Muset by Ronnie
12-16 Clifton Road
Tel: 0117 973 7248
After a slight drought in both eating out, and the writing up of the eating out, I am pleased to bring you tales of The Muset, by Ronnie.
The author/proprietor, Ronnie Faulkner of Ronnie’s of Thornbury, first captured my attention at the Spring Love Food Festival earlier this year. It was there that I saw him cook Skate wing with an orange and fennel salad in about 10 minutes; and after tasting it I fell in love with both Skate and the idea of trying his newly opened restaurant in Clifton village.
The opportunity arose in the form of an email from the lovely Ronnie himself offering us 50% off our food bill, and not being one to look a gift-horse in the mouth, I booked us a table.
The pub next door (The Lansdown) is my favourite pub in Bristol, so after a swift one, we ambled over to the new Muset to find an unrecognisable restaurant. If any of you went before Ronnie put his name to it, forget it. The slick interior offset by warm orange down-lighting takes it to a whole new level compared to the drab, rough-around-the-edges interior of the old Muset.
When we mentioned the email we had received we were told to relax and that the charming waiter would take care of everything, which made a refreshing change – too often when you mention a discount promotion that a restaurant has chosen to run you are made to feel guilty for uttering the word discount.
So not surprisingly, we decided to go all out with the a la carte menu. We ordered a bottle of Pinot Noir and settled down
to read the menu. Meticulously planned and infinitely appealing, it made for some interesting reading.
For starters, I was torn between the Smoked Aubergine, Goats Cheese and Squash, and the Warm Pork Belly Carpaccio, with Smoked Eel, Horseradish and Apple. In the end I went for the Aubergine, while Jamie plumped for the Lyme Bay Scallops with Garlic Puree, Sage and Pancetta.
My main had to be the Roast Canon of Lamb, with Leek Fondue, Dauphinoise and Rosemary, while Jamie opted for the Roast Beef Fillet with Carrots, Salsify, and Ox tail Gratin and Bone Marrow.
While we waited, some bread came fresh from the oven, a selection of Walnut, Wholemeal and Ciabatta, with butter served at room temperature. The bread was soft and full of flavour and soon disappeared.
The starters were delivered by Ronnie himself, much to my surprise. It was a nice, personal touch though and certainly made us feel special and start to wonder whether he had heard of the blog!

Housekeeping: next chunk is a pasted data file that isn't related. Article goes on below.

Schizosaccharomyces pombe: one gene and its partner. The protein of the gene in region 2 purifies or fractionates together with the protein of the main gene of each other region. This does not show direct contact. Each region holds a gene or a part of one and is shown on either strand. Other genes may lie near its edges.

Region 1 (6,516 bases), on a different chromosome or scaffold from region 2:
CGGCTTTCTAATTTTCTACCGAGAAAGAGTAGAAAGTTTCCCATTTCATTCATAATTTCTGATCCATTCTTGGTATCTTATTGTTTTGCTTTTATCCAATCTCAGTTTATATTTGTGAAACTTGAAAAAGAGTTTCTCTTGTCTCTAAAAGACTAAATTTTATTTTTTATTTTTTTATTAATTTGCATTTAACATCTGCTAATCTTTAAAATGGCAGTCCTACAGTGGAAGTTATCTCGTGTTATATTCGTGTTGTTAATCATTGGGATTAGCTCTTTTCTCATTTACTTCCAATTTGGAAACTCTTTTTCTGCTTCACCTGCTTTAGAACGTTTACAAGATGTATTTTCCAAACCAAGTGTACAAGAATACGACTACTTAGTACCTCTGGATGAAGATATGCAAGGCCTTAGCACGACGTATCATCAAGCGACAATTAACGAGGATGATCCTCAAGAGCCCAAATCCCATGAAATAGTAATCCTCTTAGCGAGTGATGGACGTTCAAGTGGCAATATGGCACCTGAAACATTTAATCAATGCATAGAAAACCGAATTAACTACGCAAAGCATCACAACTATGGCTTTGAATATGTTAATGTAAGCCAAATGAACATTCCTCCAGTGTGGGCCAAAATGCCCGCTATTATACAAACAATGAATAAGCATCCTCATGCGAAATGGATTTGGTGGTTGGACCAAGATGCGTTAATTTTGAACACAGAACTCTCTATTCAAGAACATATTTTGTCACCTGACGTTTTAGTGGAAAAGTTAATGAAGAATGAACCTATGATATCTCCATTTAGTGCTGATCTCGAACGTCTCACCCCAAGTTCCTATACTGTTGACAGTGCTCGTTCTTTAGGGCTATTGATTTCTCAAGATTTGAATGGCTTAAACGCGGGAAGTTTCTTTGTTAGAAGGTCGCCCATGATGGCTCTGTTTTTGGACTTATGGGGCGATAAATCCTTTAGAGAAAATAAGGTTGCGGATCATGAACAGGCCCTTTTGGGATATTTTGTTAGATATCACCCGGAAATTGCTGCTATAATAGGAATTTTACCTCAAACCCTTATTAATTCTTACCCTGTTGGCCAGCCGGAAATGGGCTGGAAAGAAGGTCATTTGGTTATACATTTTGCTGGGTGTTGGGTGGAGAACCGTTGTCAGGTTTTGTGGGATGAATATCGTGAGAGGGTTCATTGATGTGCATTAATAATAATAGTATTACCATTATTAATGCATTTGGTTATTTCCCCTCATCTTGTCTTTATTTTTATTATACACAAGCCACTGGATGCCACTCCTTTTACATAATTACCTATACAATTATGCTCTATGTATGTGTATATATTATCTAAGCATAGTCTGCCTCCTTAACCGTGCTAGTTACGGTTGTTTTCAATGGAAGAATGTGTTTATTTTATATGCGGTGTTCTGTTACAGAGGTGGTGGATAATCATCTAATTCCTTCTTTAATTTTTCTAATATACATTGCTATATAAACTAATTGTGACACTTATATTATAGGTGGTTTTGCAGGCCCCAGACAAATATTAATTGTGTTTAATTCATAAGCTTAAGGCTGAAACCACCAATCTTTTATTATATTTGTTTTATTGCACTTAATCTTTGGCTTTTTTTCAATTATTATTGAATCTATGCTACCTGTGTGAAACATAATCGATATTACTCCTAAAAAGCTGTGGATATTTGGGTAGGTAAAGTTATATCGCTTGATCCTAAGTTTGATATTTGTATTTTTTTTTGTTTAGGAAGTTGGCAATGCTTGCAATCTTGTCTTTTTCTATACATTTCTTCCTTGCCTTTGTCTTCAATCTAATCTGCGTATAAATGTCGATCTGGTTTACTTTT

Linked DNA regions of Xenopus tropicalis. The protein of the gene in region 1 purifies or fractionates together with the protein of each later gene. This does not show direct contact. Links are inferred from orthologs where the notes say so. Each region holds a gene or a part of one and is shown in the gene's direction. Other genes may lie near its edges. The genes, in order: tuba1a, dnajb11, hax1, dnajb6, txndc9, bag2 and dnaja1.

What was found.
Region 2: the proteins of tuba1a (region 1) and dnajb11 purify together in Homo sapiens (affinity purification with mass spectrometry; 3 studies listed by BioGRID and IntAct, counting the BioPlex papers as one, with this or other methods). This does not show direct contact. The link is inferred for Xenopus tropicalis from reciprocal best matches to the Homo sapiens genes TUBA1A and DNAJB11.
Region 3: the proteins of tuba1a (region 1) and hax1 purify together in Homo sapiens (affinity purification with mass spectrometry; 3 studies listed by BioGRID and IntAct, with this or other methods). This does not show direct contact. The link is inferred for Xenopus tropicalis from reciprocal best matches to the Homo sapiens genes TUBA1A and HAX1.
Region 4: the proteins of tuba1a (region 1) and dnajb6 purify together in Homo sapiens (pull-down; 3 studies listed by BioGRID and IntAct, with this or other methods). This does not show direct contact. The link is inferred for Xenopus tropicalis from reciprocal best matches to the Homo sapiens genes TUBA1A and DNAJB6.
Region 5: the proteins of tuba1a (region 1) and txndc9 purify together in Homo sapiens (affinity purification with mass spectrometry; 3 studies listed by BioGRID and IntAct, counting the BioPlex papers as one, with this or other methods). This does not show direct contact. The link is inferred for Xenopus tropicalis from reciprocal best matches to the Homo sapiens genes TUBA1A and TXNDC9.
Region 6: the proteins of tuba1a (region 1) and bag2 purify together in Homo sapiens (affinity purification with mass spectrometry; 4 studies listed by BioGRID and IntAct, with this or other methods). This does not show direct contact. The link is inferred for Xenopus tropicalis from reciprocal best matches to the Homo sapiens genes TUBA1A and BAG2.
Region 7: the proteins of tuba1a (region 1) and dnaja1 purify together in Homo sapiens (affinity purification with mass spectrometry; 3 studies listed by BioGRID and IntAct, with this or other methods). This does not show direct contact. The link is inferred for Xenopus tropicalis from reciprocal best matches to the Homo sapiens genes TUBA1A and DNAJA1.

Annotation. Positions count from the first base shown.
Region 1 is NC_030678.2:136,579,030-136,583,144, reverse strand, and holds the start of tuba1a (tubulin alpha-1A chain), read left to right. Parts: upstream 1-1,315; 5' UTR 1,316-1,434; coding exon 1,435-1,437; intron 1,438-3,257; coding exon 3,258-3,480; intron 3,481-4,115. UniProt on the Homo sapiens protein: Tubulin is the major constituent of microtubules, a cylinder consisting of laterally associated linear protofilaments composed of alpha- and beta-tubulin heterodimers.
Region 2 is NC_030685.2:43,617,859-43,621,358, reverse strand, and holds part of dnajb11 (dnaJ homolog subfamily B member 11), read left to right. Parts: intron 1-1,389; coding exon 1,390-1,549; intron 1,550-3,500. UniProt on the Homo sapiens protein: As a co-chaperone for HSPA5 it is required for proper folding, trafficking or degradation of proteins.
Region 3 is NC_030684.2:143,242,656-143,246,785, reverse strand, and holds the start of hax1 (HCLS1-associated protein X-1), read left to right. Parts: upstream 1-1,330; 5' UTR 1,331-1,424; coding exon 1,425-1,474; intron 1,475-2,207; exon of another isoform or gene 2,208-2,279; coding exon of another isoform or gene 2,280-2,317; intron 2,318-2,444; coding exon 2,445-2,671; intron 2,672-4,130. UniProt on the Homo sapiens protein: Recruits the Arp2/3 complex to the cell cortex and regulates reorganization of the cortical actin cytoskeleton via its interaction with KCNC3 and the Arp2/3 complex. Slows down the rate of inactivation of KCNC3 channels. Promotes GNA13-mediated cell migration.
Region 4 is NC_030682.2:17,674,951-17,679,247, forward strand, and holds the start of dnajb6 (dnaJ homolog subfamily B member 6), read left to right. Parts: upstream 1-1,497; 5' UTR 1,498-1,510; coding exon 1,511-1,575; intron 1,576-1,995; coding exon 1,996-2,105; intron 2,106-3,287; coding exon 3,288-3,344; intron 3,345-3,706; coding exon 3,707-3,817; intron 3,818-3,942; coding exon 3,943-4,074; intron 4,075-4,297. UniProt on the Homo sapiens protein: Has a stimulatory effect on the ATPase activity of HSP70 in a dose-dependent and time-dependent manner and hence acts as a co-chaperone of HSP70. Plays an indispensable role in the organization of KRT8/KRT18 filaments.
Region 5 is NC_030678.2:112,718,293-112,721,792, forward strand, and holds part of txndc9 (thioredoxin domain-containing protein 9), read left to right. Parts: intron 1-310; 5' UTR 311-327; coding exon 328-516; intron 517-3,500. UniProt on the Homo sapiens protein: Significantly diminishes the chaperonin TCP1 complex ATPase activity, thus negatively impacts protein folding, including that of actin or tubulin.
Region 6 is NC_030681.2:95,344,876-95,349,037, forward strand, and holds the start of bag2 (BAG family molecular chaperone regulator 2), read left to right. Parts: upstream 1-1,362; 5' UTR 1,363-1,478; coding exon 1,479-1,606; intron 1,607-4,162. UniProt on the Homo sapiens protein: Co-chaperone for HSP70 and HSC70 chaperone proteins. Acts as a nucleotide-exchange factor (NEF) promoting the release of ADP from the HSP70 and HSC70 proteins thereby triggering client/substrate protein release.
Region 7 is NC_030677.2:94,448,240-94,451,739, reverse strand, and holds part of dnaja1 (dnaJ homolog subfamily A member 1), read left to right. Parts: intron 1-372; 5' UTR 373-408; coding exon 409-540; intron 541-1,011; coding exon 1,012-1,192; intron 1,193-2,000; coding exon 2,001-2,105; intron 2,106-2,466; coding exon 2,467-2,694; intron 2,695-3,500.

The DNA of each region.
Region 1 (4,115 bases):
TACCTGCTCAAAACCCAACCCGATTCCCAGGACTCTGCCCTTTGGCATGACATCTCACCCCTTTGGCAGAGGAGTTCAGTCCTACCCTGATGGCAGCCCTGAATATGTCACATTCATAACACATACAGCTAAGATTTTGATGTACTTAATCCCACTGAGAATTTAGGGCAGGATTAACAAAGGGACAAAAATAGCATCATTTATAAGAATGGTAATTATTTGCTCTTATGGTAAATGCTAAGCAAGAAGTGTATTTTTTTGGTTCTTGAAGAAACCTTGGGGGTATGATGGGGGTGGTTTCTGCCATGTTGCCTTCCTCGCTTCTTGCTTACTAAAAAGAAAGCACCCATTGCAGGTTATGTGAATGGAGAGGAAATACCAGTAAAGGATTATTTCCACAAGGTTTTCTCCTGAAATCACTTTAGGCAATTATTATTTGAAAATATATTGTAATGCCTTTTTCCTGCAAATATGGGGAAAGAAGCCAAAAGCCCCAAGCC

My smoked aubergine was beautiful, the dish looked like a masterpiece – little turrets of soft goat’s cheese, interspersed with cubes of balsamic jelly that burst in your mouth, and decorated with salty parmesan crisps. One thing was clear; his dishes deliver more than he says on the tin.
The scallops were everything you expect from a carefully planned scallop starter and more. The tangy garlic puree cut through the buttery softness of the scallops and was wolfed down in seconds.
This is the sort of food that really makes you feel special. Like you are spoiling yourself, and the main courses kept this theme going. Cooked rare, the lamb was decadent, juicy and tender, while the dauphinoise were some of the best I have ever tasted. The beef fillet was delicious too. We were enjoying ourselves so much that we could not wait to look at the pudding menu.
Excited to see it on the menu, Jamie chose the Chocolate Fondant with Espresso Granita and Malt Mousse – we were warned it would take 15 minutes to be cooked from fresh. I on the other hand went for the fruitier Lemon Tart, with Lime Jelly and Lemon Tears.
Fifteen minutes later the only disappointing point of the evening occurred. The Chocolate Fondant arrived and was almost too cooked to be called a fondant. It was barely gooey, but because the rest of the meal had been so outstanding I am going to let them off the hook.
My lemon tart was perfectly made, if a little sweet, and the lemon tears were fairly tasteless, but the sharp lime jelly brought the dish to life. Again, the starter and main meant that dessert had a lot to live up to, and sadly it wasn’t quite there.
A fine-dining experience well worth a try. A tad pricey, but apart from the fondant it was well worth it. Alternatively I would definitely recommend taking advantage of their fixed price menu using ingredients bought off the markets daily – 2 courses £12.75 or 3 courses £15.75.